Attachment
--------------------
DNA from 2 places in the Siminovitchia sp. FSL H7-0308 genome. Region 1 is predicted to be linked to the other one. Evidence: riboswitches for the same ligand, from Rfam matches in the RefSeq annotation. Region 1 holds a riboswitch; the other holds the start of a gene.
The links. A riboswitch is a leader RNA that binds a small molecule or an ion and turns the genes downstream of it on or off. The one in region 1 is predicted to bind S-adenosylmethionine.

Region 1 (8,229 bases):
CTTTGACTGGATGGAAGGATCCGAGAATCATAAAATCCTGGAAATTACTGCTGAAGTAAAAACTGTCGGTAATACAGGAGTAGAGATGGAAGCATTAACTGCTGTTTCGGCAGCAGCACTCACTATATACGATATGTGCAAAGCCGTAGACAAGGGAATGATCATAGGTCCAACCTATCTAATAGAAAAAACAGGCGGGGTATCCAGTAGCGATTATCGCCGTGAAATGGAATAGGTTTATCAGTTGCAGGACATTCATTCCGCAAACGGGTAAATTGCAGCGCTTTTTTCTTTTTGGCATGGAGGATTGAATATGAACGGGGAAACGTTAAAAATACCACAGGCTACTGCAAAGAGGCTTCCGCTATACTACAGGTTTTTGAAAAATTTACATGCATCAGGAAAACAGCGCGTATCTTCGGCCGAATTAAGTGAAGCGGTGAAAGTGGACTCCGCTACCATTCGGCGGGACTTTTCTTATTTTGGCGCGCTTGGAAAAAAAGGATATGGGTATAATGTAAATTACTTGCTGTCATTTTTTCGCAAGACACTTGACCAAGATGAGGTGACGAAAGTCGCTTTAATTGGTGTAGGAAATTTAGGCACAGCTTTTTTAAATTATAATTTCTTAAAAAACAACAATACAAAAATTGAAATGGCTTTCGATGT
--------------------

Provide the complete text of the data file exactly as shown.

DNA from 2 places in the Siminovitchia sp. FSL H7-0308 genome. Region 1 is predicted to be linked to the other one. Evidence: riboswitches for the same ligand, from Rfam matches in the RefSeq annotation. Region 1 holds a riboswitch; the other holds the start of a gene.
The links. A riboswitch is a leader RNA that binds a small molecule or an ion and turns the genes downstream of it on or off. The one in region 1 is predicted to bind S-adenosylmethionine.

Region 1 (8,229 bases):
CTTTGACTGGATGGAAGGATCCGAGAATCATAAAATCCTGGAAATTACTGCTGAAGTAAAAACTGTCGGTAATACAGGAGTAGAGATGGAAGCATTAACTGCTGTTTCGGCAGCAGCACTCACTATATACGATATGTGCAAAGCCGTAGACAAGGGAATGATCATAGGTCCAACCTATCTAATAGAAAAAACAGGCGGGGTATCCAGTAGCGATTATCGCCGTGAAATGGAATAGGTTTATCAGTTGCAGGACATTCATTCCGCAAACGGGTAAATTGCAGCGCTTTTTTCTTTTTGGCATGGAGGATTGAATATGAACGGGGAAACGTTAAAAATACCACAGGCTACTGCAAAGAGGCTTCCGCTATACTACAGGTTTTTGAAAAATTTACATGCATCAGGAAAACAGCGCGTATCTTCGGCCGAATTAAGTGAAGCGGTGAAAGTGGACTCCGCTACCATTCGGCGGGACTTTTCTTATTTTGGCGCGCTTGGAAAAAAAGGATATGGGTATAATGTAAATTACTTGCTGTCATTTTTTCGCAAGACACTTGACCAAGATGAGGTGACGAAAGTCGCTTTAATTGGTGTAGGAAATTTAGGCACAGCTTTTTTAAATTATAATTTCTTAAAAAACAACAATACAAAAATTGAAATGGCTTTCGATGT